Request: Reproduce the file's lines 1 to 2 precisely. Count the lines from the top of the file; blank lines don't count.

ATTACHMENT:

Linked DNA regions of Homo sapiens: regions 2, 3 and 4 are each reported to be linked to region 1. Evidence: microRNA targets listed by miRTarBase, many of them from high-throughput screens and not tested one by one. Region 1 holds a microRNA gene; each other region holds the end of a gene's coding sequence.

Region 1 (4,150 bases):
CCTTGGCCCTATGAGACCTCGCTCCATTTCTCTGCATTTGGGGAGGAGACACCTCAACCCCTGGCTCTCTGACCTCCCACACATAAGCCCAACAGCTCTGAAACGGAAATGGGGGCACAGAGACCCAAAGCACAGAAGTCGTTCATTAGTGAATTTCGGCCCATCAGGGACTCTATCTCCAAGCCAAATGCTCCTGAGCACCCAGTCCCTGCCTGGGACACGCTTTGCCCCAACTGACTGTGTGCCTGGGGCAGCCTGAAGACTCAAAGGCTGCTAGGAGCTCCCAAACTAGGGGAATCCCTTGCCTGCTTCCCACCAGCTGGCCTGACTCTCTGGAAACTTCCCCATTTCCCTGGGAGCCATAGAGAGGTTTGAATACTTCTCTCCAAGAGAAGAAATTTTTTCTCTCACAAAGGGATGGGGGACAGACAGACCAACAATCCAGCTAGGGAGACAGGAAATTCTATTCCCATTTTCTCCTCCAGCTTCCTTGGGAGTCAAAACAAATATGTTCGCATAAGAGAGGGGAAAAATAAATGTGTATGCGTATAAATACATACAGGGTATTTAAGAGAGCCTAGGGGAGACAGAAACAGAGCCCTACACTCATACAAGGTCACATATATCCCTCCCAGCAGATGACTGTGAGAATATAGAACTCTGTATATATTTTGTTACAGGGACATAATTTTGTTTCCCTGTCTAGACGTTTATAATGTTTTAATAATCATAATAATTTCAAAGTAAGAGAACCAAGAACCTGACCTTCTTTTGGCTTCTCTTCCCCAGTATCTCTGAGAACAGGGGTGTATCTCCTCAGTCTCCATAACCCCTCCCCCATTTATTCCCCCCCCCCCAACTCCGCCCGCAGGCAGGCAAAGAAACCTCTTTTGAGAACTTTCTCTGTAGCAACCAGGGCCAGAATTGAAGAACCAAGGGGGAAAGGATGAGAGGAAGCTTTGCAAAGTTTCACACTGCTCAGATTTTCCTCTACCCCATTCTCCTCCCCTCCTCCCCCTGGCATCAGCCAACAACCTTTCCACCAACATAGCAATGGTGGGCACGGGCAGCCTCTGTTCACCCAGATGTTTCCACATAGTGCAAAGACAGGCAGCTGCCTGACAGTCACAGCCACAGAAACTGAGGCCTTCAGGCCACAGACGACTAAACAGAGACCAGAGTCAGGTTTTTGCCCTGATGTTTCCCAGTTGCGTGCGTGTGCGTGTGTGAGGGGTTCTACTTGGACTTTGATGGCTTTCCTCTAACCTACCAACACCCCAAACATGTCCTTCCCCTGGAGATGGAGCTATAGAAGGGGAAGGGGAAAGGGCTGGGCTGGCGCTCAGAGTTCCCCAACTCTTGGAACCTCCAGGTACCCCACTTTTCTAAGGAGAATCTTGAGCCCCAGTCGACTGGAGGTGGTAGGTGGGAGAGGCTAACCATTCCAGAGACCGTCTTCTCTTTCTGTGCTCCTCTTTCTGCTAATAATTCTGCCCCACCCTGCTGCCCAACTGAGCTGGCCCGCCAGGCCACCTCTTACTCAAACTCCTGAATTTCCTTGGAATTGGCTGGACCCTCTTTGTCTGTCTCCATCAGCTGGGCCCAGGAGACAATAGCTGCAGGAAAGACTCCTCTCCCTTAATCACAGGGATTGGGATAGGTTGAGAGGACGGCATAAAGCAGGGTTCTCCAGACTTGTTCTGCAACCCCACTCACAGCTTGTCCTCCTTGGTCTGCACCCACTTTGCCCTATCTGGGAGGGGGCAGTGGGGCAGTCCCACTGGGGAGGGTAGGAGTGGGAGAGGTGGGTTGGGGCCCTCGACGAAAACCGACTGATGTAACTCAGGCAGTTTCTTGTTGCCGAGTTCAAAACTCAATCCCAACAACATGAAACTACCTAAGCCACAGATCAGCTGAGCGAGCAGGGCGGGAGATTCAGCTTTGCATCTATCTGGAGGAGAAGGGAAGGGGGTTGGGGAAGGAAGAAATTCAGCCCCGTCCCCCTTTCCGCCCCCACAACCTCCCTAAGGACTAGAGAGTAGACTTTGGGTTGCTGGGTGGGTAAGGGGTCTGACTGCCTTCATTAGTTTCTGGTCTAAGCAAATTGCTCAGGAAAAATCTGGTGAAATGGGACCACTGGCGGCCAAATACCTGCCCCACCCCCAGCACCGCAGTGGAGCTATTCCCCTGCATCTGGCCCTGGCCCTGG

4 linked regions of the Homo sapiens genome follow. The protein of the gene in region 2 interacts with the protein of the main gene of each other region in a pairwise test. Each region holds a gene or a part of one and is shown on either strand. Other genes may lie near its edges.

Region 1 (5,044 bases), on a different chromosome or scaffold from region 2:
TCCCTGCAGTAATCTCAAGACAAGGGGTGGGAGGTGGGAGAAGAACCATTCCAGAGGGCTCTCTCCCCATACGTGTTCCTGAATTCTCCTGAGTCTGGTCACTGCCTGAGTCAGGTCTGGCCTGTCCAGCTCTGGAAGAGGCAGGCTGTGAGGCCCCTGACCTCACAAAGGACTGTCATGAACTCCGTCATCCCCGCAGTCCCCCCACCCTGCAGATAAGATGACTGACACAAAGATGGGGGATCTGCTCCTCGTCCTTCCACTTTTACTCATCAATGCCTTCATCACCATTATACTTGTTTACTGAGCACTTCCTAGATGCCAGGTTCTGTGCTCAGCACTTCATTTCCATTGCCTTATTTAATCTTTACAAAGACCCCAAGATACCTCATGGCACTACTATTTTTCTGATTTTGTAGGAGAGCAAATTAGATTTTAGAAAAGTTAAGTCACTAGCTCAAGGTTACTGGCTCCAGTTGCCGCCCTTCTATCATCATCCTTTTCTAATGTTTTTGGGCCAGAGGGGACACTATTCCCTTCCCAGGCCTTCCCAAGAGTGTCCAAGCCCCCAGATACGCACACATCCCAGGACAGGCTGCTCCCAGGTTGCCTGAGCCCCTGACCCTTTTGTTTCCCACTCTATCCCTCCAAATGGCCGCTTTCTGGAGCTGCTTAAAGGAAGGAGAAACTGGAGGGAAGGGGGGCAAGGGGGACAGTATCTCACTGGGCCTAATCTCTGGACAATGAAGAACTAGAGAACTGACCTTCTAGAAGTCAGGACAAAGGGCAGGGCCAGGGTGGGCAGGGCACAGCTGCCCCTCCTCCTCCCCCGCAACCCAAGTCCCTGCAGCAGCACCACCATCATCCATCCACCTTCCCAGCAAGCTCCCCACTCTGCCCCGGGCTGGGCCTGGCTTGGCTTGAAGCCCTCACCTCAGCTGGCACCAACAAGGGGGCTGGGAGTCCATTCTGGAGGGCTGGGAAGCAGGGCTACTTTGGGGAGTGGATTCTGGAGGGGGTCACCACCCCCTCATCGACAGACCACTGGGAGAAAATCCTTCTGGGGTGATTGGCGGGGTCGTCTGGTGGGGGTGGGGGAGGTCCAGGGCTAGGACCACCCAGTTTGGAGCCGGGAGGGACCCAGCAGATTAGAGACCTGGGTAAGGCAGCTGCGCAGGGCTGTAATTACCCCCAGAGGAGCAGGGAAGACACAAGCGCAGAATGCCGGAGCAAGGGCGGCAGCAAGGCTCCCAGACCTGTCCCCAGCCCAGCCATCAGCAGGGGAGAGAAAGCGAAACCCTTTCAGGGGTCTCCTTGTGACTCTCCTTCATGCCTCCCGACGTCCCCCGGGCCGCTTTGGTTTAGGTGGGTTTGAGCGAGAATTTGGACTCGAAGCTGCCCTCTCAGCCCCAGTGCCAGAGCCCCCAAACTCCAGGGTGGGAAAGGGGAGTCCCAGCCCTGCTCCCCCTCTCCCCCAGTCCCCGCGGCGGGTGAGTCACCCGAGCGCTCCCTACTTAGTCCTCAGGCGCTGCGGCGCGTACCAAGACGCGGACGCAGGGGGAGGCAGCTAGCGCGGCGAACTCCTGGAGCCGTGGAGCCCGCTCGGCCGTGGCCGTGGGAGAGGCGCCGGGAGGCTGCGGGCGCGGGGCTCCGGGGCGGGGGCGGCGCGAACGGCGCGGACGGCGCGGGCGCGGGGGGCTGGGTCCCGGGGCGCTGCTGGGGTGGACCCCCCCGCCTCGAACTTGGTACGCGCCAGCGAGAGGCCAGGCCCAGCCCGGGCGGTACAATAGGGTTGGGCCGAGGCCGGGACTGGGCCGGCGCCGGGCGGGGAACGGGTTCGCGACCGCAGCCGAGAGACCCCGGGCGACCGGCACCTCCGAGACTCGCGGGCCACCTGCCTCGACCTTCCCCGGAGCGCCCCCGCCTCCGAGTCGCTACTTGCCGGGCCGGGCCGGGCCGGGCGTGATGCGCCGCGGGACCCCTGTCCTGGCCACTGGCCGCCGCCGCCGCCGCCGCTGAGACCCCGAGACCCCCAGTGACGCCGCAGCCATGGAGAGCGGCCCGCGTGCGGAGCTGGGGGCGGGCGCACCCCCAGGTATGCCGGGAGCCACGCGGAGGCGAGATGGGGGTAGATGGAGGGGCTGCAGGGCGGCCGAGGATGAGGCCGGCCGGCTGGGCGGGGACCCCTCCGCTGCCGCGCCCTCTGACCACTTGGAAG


Linked DNA regions of Homo sapiens: regions 2, 3 and 4 are each reported to be linked to region 1. Evidence: microRNA targets listed by miRTarBase, many of them from high-throughput screens and not tested one by one. Region 1 holds a microRNA gene; each other region holds the end of a gene's coding sequence.

Region 1 (4,150 bases):